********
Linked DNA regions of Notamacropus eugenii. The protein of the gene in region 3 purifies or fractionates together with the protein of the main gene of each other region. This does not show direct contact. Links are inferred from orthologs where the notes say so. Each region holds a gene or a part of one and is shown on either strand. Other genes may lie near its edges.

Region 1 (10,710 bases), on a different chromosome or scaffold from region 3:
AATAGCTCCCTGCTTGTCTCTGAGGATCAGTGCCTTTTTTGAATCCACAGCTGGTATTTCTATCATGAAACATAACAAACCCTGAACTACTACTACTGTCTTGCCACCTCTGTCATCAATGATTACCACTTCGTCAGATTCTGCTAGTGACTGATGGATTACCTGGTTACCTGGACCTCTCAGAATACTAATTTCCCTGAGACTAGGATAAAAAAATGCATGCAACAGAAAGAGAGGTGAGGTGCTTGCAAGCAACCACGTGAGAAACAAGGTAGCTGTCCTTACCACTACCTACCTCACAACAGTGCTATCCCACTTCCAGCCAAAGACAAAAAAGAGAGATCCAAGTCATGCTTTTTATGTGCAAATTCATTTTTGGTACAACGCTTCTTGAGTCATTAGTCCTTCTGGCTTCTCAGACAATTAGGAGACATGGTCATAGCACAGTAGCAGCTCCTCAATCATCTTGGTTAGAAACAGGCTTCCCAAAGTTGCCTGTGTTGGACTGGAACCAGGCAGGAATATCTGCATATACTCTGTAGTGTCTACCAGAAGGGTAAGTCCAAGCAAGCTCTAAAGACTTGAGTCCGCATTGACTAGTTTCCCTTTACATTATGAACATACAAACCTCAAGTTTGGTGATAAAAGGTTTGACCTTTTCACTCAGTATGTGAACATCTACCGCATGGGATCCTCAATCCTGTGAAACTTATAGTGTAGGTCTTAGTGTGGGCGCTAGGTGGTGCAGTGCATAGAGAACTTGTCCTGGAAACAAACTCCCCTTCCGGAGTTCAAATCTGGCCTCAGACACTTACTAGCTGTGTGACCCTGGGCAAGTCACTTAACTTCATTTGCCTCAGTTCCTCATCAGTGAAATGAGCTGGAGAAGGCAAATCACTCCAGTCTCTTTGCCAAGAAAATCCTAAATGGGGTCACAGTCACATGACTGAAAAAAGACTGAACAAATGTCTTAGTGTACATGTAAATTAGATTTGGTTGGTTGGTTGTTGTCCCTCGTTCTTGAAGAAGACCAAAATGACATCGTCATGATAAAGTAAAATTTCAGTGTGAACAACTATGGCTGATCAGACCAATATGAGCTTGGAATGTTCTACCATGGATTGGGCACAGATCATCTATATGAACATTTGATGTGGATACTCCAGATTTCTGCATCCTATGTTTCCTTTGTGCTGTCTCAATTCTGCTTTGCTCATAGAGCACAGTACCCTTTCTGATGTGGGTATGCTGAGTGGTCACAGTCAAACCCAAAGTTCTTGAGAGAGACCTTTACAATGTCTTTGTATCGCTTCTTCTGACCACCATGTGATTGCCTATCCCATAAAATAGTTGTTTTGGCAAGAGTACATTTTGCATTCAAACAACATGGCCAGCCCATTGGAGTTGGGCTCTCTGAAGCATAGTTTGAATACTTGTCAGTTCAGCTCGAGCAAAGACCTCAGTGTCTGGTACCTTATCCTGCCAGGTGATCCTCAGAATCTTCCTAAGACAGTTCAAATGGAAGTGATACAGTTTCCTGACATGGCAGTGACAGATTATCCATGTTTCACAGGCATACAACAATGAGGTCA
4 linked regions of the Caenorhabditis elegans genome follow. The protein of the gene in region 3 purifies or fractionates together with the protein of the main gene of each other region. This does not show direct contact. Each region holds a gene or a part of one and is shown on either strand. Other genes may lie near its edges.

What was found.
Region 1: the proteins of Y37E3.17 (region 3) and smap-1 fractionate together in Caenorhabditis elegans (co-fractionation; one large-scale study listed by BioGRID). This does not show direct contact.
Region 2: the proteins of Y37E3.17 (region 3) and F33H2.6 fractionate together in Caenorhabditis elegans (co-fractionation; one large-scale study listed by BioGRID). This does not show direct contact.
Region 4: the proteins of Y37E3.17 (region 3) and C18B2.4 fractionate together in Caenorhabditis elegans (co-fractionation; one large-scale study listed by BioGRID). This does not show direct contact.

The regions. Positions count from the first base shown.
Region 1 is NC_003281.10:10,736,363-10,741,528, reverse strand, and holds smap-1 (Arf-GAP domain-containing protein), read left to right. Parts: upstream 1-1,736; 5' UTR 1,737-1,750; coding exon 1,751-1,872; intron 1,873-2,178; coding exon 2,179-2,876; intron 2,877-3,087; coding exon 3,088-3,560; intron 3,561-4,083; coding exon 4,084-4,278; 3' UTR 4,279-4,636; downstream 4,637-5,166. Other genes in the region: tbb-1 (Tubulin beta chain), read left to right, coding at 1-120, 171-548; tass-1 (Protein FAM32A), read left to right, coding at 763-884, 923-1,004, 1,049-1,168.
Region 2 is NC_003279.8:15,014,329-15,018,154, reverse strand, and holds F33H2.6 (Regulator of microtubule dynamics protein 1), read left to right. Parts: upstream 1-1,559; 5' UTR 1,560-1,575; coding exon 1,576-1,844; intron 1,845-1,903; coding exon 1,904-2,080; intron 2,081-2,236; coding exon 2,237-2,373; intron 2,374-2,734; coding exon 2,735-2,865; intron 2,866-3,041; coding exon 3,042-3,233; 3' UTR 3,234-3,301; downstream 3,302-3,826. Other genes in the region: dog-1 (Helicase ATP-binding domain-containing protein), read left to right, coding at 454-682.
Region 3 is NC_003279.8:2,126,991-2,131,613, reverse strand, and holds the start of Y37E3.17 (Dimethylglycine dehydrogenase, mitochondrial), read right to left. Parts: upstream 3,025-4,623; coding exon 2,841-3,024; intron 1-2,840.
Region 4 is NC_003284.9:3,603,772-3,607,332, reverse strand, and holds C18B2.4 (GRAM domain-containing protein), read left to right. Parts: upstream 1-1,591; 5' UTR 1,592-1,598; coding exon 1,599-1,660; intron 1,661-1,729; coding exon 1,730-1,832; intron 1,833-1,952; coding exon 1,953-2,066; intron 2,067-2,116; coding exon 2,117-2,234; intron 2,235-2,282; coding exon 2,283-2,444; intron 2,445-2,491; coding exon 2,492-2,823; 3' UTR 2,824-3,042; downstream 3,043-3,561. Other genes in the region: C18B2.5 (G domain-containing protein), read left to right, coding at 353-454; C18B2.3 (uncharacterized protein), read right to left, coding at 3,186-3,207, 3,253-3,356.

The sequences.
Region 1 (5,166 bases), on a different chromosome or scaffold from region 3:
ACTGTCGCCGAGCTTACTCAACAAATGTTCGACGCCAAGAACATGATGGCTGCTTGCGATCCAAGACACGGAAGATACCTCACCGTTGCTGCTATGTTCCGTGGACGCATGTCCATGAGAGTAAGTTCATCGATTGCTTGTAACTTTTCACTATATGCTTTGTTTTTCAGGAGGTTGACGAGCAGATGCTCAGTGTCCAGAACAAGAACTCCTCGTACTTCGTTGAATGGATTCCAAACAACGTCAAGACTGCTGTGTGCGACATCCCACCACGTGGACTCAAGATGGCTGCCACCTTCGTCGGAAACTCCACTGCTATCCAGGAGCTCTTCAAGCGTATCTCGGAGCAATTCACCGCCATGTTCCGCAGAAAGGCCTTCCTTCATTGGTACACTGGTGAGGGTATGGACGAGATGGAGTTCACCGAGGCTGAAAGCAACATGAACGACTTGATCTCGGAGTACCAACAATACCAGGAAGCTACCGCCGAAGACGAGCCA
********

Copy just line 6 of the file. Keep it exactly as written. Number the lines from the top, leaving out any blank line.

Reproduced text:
Region 1: the proteins of Y37E3.17 (region 3) and smap-1 fractionate together in Caenorhabditis elegans (co-fractionation; one large-scale study listed by BioGRID). This does not show direct contact.